McHale proved resoundingly this summer, through his role in the Dwight pursuit, that he was the right choice for the job. While perhaps not the most skilled with a clipboard, he is a natural leader of men, towering with pedigree. And to that end, Morey followed the modern paradigm, hiring a ‘symbol’ or figurehead with the more tactical duties assigned to the remainder of the staff. But regardless of who bears the actual responsibility, the microscope will be tightened this year upon mistakes. With just maybe a three year window (more on this later) Morey’s patience no doubt will be thin. (After all, he fired some of the best in the business in Van Gundy and Adelman, after good seasons with nowhere near the expectations.) It often takes many young teams a coaching change to reach the next level (see: Shaq, Kobe Lakers). But I hope McHale is the man. Not just because he’s a likable fellow but because I’m not entirely sure Dwight Howard would be here were it not for him.
As for Lin, that other example of mismanagement I previously noted, in an earlier preview with Rockets.com, I stated:
I’d really like to see him play a greater role in the offense (USG% of 20.8), especially given that James Harden (USG% of 29.0) seemed to wear down at the finish line. Each player fared better statistically while the other was not on the court, so perhaps staggering their minutes a bit more might be the answer.
But it goes beyond that because I almost felt that Lin outright wasn’t even given a chance, something quite peculiar given the player’s abilities. A repeat of last year’s handling of Lin would be an unacceptable result. He must be allowed to sink or swim. For all that has been made of Morey’s fondness for “attacking point guards”, if on the roster, they must be allowed to attack.
Put it in the bank: As the adage goes, there are only two certainties in life. This applies to your team as well, dear reader, as there are really only two items you can put in the bank. First, I’d be shocked if the Rockets led the league in pace yet again as they did last season. Being at a disadvantage from a talent standpoint, they had to run to offset the odds. That won’t be the case this year when they’ll slow things down from time to time to give Dwight his reps in the post. (Howard’s Magic finished 18th and 12th respectively in pace during the two best seasons of their marriage.) The other item regarding which you can feel fairly certain is James Harden’s efficiency. The Beard’s TS% dipped down to .600 last season, down from a historic .660 the year before. Much of this can be attributed to his greatly increased workload (he shot a sparkling 49% overall, 39% from 3, in 2012). Having Howard will help in that department.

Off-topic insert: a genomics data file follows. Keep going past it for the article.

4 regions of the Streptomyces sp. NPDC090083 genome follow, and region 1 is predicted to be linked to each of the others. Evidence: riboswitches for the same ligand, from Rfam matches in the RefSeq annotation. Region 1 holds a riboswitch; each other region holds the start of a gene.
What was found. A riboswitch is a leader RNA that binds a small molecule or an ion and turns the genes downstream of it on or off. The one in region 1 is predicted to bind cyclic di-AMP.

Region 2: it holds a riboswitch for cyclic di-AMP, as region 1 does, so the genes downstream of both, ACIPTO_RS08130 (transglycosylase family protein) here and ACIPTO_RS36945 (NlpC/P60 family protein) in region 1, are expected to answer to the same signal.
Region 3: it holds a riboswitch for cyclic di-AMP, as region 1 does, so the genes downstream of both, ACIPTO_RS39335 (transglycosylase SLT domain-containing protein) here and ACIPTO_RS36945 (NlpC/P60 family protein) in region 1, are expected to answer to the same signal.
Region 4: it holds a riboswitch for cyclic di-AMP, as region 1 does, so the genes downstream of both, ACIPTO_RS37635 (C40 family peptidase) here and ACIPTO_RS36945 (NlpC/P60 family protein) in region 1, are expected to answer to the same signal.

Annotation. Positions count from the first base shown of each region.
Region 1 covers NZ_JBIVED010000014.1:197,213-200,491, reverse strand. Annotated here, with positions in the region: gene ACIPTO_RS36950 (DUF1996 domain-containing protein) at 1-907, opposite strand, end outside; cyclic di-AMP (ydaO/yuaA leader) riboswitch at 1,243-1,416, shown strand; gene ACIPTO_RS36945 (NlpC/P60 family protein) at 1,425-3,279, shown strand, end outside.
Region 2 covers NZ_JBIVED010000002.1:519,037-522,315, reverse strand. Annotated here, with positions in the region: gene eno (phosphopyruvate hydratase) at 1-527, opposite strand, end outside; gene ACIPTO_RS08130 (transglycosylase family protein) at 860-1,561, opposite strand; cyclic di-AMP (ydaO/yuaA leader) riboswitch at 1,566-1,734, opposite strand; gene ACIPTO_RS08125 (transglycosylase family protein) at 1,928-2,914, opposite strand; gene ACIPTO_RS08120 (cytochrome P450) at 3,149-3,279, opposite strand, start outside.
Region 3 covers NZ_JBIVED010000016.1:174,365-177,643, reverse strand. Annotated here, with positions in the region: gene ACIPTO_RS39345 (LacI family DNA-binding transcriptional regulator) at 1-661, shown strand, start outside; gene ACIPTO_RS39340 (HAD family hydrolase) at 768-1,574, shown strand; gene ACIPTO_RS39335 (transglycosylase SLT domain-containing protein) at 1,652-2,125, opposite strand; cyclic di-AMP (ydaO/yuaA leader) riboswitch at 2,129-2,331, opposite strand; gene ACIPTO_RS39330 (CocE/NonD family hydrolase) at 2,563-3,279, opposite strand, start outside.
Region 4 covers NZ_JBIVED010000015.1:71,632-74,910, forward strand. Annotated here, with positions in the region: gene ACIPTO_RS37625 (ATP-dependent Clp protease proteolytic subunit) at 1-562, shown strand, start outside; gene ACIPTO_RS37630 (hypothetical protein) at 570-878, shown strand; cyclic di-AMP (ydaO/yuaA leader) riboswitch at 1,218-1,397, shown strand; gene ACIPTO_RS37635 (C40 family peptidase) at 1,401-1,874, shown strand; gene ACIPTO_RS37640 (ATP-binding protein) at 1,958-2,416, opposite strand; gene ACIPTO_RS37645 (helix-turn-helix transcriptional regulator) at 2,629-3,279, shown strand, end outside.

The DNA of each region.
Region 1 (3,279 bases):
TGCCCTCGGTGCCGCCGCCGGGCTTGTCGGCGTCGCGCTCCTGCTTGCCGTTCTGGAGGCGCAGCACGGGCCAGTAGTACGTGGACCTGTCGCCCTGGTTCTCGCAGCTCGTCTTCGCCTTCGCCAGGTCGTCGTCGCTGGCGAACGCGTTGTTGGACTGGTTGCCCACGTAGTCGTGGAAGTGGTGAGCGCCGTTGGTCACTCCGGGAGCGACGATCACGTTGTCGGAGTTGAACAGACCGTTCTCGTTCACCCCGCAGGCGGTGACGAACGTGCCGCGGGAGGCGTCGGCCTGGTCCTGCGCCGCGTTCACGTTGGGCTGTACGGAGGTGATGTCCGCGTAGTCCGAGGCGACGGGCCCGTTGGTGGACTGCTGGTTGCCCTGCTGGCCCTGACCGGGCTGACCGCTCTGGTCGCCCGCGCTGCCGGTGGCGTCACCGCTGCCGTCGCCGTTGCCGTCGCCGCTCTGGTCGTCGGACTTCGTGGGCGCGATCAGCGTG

Useless predictions: I am loath to do this, but this is what the people love. So what the hell, I’ll say they finish 57-25 this year, good for third in the West. They’ll go down in seven in the Western Conference Finals to the top-seeded Oklahoma City Thunder after disposing of the Clippers in the previous round. In the semis, the story will be the absolute dominance of Dwight Howard and Omer Asik on the glass and in the paint, rendering Blake Griffin completely useless and prompting the Clips to field trade offers the ensuing summer. (Alternate ending, *the absolute dominance of Dwight Howard with Ryan Anderson pumping in like four 3′s a game. See what I did there?) In the Conference Finals, Howard holds his own, but the story is Harden who averages 30 points per game in an epic duel with Durant. In the waning moments of Game 7, Howard blocks a Durant layup attempt, but the loose ball is tipped out to second-year guard Jeremy Lamb who calmly sinks the game winner. Sam Presti smiles. Russell Westbrook and Patrick Beverley sign on for a reality show.
Even more useless predictions: You, reader, know that per-game numbers really mean nothing. This of course is because they do not account for pace, efficiency, and other relevantly critical factors. You also know, sadly, that per-game averages are what make the world go, from All-Star selections, to MVP voting, to those memes my friends keep sharing on their Facebook timeline that make me want to tear my hair out. (You know the ones. Where it will have two players, say Jordan and Lebron, and will juxtapose their scoring averages and something else similarly useless, say All-Star selections, underscored by a caption like “Now you decide whose better.”) So I’ll humor you here:
- I think Harden will actually remain steady at around 25ppg. While the team’s pace and his overall shot attempts should go down, his increased efficiency should offset those variables. With Bryant injured and the expected rise in the standings, he’ll also finish 1st team All-NBA.
- Dwight Howard will average 18 and 12. Last season, he averaged 17.1 and 12.4, down from his best season in 2011 when he averaged 22.9 and 14.1. These numbers may not look like much, but according to RAPM–probably the most dependable metric we have at our disposal–Howard has basically been the second best player of his generation.
Closing thoughts: How big is this team’s window? Not as big as one would originally assume. The supporting cast is young, but the most important piece, Howard, is a very old 27, having come into the league straight from high school and reliant upon his athleticism. I have characterized this season as a learning process but make no mistake, the pressure is on. This particular group perhaps has only three or four years to contend, until there is slippage.